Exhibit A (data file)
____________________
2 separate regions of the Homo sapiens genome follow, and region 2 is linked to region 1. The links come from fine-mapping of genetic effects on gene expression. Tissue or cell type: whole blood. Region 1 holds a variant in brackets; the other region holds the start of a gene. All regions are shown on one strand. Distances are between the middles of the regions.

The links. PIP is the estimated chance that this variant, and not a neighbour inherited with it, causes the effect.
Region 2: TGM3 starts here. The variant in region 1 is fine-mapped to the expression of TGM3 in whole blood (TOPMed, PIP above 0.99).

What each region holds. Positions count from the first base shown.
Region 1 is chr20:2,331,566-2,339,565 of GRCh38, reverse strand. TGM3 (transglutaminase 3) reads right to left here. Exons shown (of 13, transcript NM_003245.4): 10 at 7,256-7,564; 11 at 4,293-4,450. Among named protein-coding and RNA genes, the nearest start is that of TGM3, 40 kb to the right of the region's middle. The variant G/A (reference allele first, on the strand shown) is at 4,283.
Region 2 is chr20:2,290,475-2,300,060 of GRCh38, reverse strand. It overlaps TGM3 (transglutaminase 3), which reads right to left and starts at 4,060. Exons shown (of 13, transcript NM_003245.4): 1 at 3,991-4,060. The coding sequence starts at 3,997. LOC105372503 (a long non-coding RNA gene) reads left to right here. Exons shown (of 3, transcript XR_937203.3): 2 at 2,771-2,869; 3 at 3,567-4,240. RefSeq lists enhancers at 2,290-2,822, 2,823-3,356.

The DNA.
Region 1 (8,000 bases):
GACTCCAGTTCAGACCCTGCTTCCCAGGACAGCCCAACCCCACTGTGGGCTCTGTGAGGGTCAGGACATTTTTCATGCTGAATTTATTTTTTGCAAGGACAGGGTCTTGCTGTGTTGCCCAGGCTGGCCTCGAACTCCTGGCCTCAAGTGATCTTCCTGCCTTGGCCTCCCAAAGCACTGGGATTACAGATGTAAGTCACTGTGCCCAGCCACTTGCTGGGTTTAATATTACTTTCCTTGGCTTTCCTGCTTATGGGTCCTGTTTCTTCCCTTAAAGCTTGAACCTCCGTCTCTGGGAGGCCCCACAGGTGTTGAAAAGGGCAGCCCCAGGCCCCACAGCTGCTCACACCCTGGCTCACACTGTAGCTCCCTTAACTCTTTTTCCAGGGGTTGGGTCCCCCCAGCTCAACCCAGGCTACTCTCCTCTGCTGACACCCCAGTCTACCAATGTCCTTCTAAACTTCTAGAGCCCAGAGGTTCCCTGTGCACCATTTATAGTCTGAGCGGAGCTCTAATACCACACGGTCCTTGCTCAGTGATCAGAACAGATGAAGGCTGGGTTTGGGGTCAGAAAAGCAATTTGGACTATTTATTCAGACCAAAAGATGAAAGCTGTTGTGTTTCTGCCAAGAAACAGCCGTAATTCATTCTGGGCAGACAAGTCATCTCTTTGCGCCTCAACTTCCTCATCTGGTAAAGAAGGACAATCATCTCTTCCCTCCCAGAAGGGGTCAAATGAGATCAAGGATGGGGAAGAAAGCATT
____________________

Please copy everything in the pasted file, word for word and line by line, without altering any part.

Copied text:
2 separate regions of the Homo sapiens genome follow, and region 2 is linked to region 1. The links come from fine-mapping of genetic effects on gene expression. Tissue or cell type: whole blood. Region 1 holds a variant in brackets; the other region holds the start of a gene. All regions are shown on one strand. Distances are between the middles of the regions.

The links. PIP is the estimated chance that this variant, and not a neighbour inherited with it, causes the effect.
Region 2: TGM3 starts here. The variant in region 1 is fine-mapped to the expression of TGM3 in whole blood (TOPMed, PIP above 0.99).

What each region holds. Positions count from the first base shown.
Region 1 is chr20:2,331,566-2,339,565 of GRCh38, reverse strand. TGM3 (transglutaminase 3) reads right to left here. Exons shown (of 13, transcript NM_003245.4): 10 at 7,256-7,564; 11 at 4,293-4,450. Among named protein-coding and RNA genes, the nearest start is that of TGM3, 40 kb to the right of the region's middle. The variant G/A (reference allele first, on the strand shown) is at 4,283.
Region 2 is chr20:2,290,475-2,300,060 of GRCh38, reverse strand. It overlaps TGM3 (transglutaminase 3), which reads right to left and starts at 4,060. Exons shown (of 13, transcript NM_003245.4): 1 at 3,991-4,060. The coding sequence starts at 3,997. LOC105372503 (a long non-coding RNA gene) reads left to right here. Exons shown (of 3, transcript XR_937203.3): 2 at 2,771-2,869; 3 at 3,567-4,240. RefSeq lists enhancers at 2,290-2,822, 2,823-3,356.

The DNA.
Region 1 (8,000 bases):
GACTCCAGTTCAGACCCTGCTTCCCAGGACAGCCCAACCCCACTGTGGGCTCTGTGAGGGTCAGGACATTTTTCATGCTGAATTTATTTTTTGCAAGGACAGGGTCTTGCTGTGTTGCCCAGGCTGGCCTCGAACTCCTGGCCTCAAGTGATCTTCCTGCCTTGGCCTCCCAAAGCACTGGGATTACAGATGTAAGTCACTGTGCCCAGCCACTTGCTGGGTTTAATATTACTTTCCTTGGCTTTCCTGCTTATGGGTCCTGTTTCTTCCCTTAAAGCTTGAACCTCCGTCTCTGGGAGGCCCCACAGGTGTTGAAAAGGGCAGCCCCAGGCCCCACAGCTGCTCACACCCTGGCTCACACTGTAGCTCCCTTAACTCTTTTTCCAGGGGTTGGGTCCCCCCAGCTCAACCCAGGCTACTCTCCTCTGCTGACACCCCAGTCTACCAATGTCCTTCTAAACTTCTAGAGCCCAGAGGTTCCCTGTGCACCATTTATAGTCTGAGCGGAGCTCTAATACCACACGGTCCTTGCTCAGTGATCAGAACAGATGAAGGCTGGGTTTGGGGTCAGAAAAGCAATTTGGACTATTTATTCAGACCAAAAGATGAAAGCTGTTGTGTTTCTGCCAAGAAACAGCCGTAATTCATTCTGGGCAGACAAGTCATCTCTTTGCGCCTCAACTTCCTCATCTGGTAAAGAAGGACAATCATCTCTTCCCTCCCAGAAGGGGTCAAATGAGATCAAGGATGGGGAAGAAAGCATT